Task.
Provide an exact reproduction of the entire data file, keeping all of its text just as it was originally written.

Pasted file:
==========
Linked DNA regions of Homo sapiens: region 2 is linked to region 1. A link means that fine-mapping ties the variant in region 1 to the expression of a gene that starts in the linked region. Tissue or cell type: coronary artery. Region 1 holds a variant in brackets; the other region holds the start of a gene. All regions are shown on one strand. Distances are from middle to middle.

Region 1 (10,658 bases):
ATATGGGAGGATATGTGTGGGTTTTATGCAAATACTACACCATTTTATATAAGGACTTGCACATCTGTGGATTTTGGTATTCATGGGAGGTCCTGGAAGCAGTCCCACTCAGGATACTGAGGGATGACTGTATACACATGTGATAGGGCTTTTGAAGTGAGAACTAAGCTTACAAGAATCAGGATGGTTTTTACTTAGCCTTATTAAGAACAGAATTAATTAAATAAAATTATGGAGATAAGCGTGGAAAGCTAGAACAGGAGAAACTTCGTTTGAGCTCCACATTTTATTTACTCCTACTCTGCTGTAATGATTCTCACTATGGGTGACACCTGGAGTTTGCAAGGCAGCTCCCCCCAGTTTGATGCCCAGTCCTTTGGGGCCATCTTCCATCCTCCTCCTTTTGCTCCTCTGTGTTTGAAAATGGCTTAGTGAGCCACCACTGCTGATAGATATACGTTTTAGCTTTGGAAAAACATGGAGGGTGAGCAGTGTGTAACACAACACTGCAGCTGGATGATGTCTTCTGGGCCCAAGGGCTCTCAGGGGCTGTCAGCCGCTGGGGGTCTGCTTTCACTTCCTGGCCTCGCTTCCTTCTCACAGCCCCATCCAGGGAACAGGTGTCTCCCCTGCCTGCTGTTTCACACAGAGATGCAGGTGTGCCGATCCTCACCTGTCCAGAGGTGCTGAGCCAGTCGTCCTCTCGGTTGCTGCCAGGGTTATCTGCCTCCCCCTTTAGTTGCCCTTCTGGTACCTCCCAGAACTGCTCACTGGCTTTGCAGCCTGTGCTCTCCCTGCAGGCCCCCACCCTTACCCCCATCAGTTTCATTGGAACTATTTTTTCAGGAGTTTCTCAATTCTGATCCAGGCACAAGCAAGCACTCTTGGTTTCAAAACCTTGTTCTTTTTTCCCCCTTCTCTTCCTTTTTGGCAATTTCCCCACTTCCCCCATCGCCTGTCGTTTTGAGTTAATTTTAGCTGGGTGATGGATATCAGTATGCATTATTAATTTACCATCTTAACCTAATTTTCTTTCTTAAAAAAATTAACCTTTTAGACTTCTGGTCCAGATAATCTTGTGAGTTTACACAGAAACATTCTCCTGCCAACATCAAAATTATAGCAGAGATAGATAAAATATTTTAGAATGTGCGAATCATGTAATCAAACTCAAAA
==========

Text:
Linked DNA regions of Homo sapiens: region 2 is linked to region 1. A link means that fine-mapping ties the variant in region 1 to the expression of a gene that starts in the linked region. Tissue or cell type: coronary artery. Region 1 holds a variant in brackets; the other region holds the start of a gene. All regions are shown on one strand. Distances are from middle to middle.

Region 1 (10,658 bases):
ATATGGGAGGATATGTGTGGGTTTTATGCAAATACTACACCATTTTATATAAGGACTTGCACATCTGTGGATTTTGGTATTCATGGGAGGTCCTGGAAGCAGTCCCACTCAGGATACTGAGGGATGACTGTATACACATGTGATAGGGCTTTTGAAGTGAGAACTAAGCTTACAAGAATCAGGATGGTTTTTACTTAGCCTTATTAAGAACAGAATTAATTAAATAAAATTATGGAGATAAGCGTGGAAAGCTAGAACAGGAGAAACTTCGTTTGAGCTCCACATTTTATTTACTCCTACTCTGCTGTAATGATTCTCACTATGGGTGACACCTGGAGTTTGCAAGGCAGCTCCCCCCAGTTTGATGCCCAGTCCTTTGGGGCCATCTTCCATCCTCCTCCTTTTGCTCCTCTGTGTTTGAAAATGGCTTAGTGAGCCACCACTGCTGATAGATATACGTTTTAGCTTTGGAAAAACATGGAGGGTGAGCAGTGTGTAACACAACACTGCAGCTGGATGATGTCTTCTGGGCCCAAGGGCTCTCAGGGGCTGTCAGCCGCTGGGGGTCTGCTTTCACTTCCTGGCCTCGCTTCCTTCTCACAGCCCCATCCAGGGAACAGGTGTCTCCCCTGCCTGCTGTTTCACACAGAGATGCAGGTGTGCCGATCCTCACCTGTCCAGAGGTGCTGAGCCAGTCGTCCTCTCGGTTGCTGCCAGGGTTATCTGCCTCCCCCTTTAGTTGCCCTTCTGGTACCTCCCAGAACTGCTCACTGGCTTTGCAGCCTGTGCTCTCCCTGCAGGCCCCCACCCTTACCCCCATCAGTTTCATTGGAACTATTTTTTCAGGAGTTTCTCAATTCTGATCCAGGCACAAGCAAGCACTCTTGGTTTCAAAACCTTGTTCTTTTTTCCCCCTTCTCTTCCTTTTTGGCAATTTCCCCACTTCCCCCATCGCCTGTCGTTTTGAGTTAATTTTAGCTGGGTGATGGATATCAGTATGCATTATTAATTTACCATCTTAACCTAATTTTCTTTCTTAAAAAAATTAACCTTTTAGACTTCTGGTCCAGATAATCTTGTGAGTTTACACAGAAACATTCTCCTGCCAACATCAAAATTATAGCAGAGATAGATAAAATATTTTAGAATGTGCGAATCATGTAATCAAACTCAAAA